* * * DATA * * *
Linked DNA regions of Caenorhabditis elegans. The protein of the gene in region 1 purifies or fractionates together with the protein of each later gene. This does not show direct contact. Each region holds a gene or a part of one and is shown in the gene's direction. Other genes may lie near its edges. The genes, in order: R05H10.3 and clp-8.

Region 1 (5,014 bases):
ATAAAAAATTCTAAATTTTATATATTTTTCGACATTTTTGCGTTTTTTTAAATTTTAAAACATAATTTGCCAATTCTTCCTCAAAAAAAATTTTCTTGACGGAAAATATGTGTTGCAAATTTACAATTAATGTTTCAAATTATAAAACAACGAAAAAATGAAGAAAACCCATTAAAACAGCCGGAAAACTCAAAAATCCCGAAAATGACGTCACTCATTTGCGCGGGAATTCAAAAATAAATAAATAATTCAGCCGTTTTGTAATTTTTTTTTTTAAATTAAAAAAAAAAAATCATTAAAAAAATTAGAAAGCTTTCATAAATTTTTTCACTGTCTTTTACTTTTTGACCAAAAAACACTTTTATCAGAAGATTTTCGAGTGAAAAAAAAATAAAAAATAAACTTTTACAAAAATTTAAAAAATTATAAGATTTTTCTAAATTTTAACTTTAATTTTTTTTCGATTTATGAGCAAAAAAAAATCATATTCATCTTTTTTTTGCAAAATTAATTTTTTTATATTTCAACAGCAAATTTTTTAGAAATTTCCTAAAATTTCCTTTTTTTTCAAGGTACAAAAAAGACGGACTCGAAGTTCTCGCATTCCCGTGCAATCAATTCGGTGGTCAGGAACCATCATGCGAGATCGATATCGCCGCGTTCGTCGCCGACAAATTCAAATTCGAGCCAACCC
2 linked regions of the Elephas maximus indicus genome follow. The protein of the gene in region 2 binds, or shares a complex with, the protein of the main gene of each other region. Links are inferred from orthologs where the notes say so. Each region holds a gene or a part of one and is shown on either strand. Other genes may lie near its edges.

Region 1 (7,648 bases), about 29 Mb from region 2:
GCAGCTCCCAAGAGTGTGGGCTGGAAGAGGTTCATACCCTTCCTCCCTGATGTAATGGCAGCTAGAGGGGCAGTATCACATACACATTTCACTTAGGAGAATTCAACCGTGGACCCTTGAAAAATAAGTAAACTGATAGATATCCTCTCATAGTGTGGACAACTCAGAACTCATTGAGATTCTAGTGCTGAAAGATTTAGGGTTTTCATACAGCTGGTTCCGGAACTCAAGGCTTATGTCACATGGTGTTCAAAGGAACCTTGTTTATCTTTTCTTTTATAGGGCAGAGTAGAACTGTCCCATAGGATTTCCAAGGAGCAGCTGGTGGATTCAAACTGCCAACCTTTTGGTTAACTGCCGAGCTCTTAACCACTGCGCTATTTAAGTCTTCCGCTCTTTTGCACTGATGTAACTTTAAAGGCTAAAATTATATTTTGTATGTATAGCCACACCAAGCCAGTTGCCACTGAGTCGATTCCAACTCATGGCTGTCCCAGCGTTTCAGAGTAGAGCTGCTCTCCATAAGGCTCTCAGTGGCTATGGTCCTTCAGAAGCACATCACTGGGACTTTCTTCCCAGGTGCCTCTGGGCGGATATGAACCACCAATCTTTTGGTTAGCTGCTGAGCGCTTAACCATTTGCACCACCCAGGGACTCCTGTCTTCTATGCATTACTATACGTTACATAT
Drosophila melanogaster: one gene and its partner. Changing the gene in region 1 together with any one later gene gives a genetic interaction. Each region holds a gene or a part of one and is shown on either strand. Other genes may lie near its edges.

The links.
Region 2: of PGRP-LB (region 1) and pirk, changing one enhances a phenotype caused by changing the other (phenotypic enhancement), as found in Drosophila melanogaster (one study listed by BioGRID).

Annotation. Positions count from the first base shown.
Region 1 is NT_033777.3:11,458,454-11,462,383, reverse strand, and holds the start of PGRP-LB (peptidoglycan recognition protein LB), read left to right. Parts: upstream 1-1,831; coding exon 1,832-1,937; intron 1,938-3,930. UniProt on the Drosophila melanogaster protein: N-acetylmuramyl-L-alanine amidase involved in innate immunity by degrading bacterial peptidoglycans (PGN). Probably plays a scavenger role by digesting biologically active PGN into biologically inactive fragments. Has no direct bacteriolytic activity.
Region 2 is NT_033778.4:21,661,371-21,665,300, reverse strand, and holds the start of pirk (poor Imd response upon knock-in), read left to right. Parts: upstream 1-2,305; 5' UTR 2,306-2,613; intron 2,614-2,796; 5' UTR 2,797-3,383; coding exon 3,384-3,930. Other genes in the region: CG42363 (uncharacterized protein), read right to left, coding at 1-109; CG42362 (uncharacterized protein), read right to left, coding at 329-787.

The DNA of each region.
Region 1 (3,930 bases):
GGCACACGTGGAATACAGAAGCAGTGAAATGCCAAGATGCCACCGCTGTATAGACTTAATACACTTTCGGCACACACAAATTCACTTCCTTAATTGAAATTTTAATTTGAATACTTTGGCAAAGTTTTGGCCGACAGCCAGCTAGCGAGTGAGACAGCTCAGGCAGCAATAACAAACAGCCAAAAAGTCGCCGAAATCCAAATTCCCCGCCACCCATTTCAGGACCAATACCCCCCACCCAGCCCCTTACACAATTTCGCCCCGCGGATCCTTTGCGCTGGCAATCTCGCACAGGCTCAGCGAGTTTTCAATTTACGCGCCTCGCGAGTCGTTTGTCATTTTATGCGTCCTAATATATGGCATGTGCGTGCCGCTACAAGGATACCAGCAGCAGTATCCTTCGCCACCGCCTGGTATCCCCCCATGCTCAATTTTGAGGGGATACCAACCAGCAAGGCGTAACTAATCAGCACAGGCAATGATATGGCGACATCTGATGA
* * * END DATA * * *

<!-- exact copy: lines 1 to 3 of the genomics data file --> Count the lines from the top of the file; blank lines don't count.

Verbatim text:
Linked DNA regions of Caenorhabditis elegans. The protein of the gene in region 1 purifies or fractionates together with the protein of each later gene. This does not show direct contact. Each region holds a gene or a part of one and is shown in the gene's direction. Other genes may lie near its edges. The genes, in order: R05H10.3 and clp-8.

Region 1 (5,014 bases):
ATAAAAAATTCTAAATTTTATATATTTTTCGACATTTTTGCGTTTTTTTAAATTTTAAAACATAATTTGCCAATTCTTCCTCAAAAAAAATTTTCTTGACGGAAAATATGTGTTGCAAATTTACAATTAATGTTTCAAATTATAAAACAACGAAAAAATGAAGAAAACCCATTAAAACAGCCGGAAAACTCAAAAATCCCGAAAATGACGTCACTCATTTGCGCGGGAATTCAAAAATAAATAAATAATTCAGCCGTTTTGTAATTTTTTTTTTTAAATTAAAAAAAAAAAATCATTAAAAAAATTAGAAAGCTTTCATAAATTTTTTCACTGTCTTTTACTTTTTGACCAAAAAACACTTTTATCAGAAGATTTTCGAGTGAAAAAAAAATAAAAAATAAACTTTTACAAAAATTTAAAAAATTATAAGATTTTTCTAAATTTTAACTTTAATTTTTTTTCGATTTATGAGCAAAAAAAAATCATATTCATCTTTTTTTTGCAAAATTAATTTTTTTATATTTCAACAGCAAATTTTTTAGAAATTTCCTAAAATTTCCTTTTTTTTCAAGGTACAAAAAAGACGGACTCGAAGTTCTCGCATTCCCGTGCAATCAATTCGGTGGTCAGGAACCATCATGCGAGATCGATATCGCCGCGTTCGTCGCCGACAAATTCAAATTCGAGCCAACCC